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The rise of e-presenteeism

20 July 2020 at 8:21 am
Maggie Coggan
We take a look at what it is and how your organisation can nip it in the bud 

Maggie Coggan | 20 July 2020 at 8:21 am


The rise of e-presenteeism
20 July 2020 at 8:21 am

We take a look at what it is and how your organisation can nip it in the bud 

In simple terms, presenteeism means you physically show up to work, but due to exhaustion, burnout or poor mental health, your productivity levels are down.   

It’s a phenomenon that costs the Australian economy $34 billion each year. 

Over time, organisations have become increasingly aware of the issue and found ways to deal with it. But, with many of us working from home, surrounded by constant distractions and facing decreased motivation levels, e-presenteeism is now on the rise.

Unlike the more traditional presenteeism, this is where employees feel they should always be available online and working, leading to burnout and decreased productivity levels.  

So what can your organisation do about it? We sat down with Carol Lewis, from the Human Equation, for some advice. 

Hey Carol, so what is e-presenteeism, and why is it so bad? 

Presenteeism generally is when an employee is not engaged or distracted, and obviously that’s harder to monitor at the moment because we don’t have a line of sight to people. During COVID we know that we’re all dealing with a heap more distractions than we normally would. [There is] both that cognitive distraction, driven by the uncertainty of our situation, but also there might be other people working in your house who might have kids not being able to go to school.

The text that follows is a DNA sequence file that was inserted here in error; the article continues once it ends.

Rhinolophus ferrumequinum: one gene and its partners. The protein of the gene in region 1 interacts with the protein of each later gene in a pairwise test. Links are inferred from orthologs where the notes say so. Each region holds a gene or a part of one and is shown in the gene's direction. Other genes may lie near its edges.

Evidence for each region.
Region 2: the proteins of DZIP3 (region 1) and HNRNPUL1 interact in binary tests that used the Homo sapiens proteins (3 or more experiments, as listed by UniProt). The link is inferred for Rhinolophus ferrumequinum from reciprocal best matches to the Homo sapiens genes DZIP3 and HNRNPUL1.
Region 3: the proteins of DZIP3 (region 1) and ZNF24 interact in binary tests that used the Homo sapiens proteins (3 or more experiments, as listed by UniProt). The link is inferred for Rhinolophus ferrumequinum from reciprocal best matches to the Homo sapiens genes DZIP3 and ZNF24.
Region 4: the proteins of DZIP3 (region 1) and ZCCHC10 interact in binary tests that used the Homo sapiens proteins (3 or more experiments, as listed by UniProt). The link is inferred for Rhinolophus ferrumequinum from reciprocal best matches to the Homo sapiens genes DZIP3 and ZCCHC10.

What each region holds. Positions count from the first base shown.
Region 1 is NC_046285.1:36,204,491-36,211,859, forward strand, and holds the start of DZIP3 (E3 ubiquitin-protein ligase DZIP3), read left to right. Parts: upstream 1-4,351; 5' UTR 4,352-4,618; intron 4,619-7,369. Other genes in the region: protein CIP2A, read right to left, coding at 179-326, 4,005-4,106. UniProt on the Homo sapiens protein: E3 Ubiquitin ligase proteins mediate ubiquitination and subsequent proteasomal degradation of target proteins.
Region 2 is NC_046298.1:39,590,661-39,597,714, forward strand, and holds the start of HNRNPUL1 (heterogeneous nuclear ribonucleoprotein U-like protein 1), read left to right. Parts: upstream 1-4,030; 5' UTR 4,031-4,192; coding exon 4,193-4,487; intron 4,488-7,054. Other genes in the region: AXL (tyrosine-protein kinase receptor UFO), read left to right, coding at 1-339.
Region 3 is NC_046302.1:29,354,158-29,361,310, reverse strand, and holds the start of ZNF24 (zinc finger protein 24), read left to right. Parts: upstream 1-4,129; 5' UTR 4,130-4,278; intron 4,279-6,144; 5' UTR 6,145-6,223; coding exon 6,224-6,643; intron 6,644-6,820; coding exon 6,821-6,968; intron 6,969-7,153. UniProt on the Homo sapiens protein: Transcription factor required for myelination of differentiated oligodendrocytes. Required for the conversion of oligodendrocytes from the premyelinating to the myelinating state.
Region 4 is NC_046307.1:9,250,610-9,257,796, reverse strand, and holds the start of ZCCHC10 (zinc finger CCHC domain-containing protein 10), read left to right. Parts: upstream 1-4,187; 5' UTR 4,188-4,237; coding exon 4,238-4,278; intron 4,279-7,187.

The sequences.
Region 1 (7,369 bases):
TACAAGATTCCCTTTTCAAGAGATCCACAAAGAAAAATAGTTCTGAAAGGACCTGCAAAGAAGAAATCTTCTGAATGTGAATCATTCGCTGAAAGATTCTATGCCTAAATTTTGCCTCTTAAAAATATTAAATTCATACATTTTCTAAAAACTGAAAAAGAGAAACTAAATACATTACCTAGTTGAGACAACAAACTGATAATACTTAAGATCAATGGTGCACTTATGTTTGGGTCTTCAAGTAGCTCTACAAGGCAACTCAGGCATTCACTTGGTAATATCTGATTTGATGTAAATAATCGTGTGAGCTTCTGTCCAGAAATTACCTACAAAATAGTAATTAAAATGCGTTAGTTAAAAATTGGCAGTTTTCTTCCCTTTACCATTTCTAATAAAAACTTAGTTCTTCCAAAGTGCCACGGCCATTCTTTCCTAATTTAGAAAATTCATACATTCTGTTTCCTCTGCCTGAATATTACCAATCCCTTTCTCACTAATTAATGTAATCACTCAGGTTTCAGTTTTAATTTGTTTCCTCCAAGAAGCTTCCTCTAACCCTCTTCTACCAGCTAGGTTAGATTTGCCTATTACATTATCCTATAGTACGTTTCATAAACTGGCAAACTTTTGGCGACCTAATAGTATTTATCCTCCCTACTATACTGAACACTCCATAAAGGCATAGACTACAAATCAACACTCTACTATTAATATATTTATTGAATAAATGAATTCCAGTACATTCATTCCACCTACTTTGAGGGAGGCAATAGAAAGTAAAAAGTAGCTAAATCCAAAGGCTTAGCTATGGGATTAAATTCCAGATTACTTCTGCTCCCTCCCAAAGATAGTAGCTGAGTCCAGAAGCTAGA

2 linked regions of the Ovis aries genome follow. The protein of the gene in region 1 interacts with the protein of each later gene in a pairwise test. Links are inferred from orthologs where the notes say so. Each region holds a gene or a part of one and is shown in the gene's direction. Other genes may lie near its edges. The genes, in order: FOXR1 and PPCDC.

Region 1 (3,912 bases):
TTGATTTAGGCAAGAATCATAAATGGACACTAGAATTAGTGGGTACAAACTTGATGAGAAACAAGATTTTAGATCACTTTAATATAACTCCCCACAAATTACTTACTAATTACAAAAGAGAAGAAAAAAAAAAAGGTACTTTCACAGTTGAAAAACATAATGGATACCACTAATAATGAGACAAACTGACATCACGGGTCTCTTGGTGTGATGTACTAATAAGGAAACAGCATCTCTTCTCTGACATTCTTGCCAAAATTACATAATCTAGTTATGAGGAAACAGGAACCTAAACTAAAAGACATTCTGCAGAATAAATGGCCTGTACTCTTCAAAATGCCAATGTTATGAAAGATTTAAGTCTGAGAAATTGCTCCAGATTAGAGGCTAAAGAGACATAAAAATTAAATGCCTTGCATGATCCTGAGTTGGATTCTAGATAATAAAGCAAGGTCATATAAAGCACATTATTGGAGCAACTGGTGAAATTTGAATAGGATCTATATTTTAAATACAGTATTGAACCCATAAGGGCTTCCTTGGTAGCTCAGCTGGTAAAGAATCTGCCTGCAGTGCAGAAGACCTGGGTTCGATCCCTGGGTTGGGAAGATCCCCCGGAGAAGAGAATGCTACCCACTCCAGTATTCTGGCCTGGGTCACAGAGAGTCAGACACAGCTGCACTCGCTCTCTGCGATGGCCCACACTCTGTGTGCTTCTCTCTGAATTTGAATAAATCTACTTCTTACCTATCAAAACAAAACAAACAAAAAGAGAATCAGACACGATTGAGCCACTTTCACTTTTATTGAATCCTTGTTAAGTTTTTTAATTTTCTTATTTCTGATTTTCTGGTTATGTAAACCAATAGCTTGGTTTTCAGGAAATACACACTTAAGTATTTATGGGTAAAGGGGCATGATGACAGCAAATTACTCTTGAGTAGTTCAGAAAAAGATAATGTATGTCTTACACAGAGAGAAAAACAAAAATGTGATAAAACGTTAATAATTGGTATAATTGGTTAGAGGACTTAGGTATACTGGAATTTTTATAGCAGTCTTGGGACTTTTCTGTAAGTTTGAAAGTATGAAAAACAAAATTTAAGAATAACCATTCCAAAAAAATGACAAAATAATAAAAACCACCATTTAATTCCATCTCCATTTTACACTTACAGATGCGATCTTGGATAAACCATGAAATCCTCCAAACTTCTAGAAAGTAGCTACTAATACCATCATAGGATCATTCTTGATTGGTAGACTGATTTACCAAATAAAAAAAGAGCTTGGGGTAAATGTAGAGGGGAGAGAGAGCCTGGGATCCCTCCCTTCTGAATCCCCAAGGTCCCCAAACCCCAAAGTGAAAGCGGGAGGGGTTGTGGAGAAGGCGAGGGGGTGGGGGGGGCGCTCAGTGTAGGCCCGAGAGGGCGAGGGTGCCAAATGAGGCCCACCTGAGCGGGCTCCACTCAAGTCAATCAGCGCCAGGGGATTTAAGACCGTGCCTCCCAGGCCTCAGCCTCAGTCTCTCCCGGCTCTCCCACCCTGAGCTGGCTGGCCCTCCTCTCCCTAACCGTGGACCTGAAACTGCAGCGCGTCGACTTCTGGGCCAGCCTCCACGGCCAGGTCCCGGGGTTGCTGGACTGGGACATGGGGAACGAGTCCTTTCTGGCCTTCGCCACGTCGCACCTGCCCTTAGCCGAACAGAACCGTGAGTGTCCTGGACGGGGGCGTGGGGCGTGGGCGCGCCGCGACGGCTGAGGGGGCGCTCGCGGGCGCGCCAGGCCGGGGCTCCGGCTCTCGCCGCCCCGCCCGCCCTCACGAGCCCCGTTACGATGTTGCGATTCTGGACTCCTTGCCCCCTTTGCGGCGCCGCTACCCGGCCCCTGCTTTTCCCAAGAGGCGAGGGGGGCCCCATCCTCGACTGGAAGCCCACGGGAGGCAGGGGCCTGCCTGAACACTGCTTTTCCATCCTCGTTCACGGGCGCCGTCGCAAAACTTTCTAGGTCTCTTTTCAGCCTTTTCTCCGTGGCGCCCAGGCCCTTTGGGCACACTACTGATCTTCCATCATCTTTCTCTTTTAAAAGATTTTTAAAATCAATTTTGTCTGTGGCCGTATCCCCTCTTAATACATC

That means you are seeing reduced productivity, which impacts on your ability to deliver efficient and effective services to your clients. It also makes people more prone to errors because they lose focus. They might forget to do things, might make mistakes in their work. And we know that rework costs a lot of money.

What can an employer do about this? 

Employers need to think about that and structure their strategies appropriately. So, for engagement levels for example, it’s really important that employers are very deliberate about opportunities to keep building relationships internally. We are missing out on the incidental chat at the photocopier or while you’re out for a coffee. So being very deliberate about that. It doesn’t happen if you leave it to chance.

Electronic social interactions and physical social interactions are pretty different. How can an employer make sure these interactions are genuine?  

You do need to be clever about the design and be clear about the purpose, because electronic interactions take a lot more effort and planning than a walk to the coffee shop does. 

So this can be anything from setting up a monthly book club, where you can talk about the books you’re reading, or spending time to talk about what you did on the weekend, or sharing tips on how to stay fit during quarantine. Whatever it is, it’s just important that your employer is providing some kind of structure. 

Maggie Coggan  |  Journalist  |  @MaggieCoggan

Maggie Coggan is a journalist at Pro Bono News covering the social sector.

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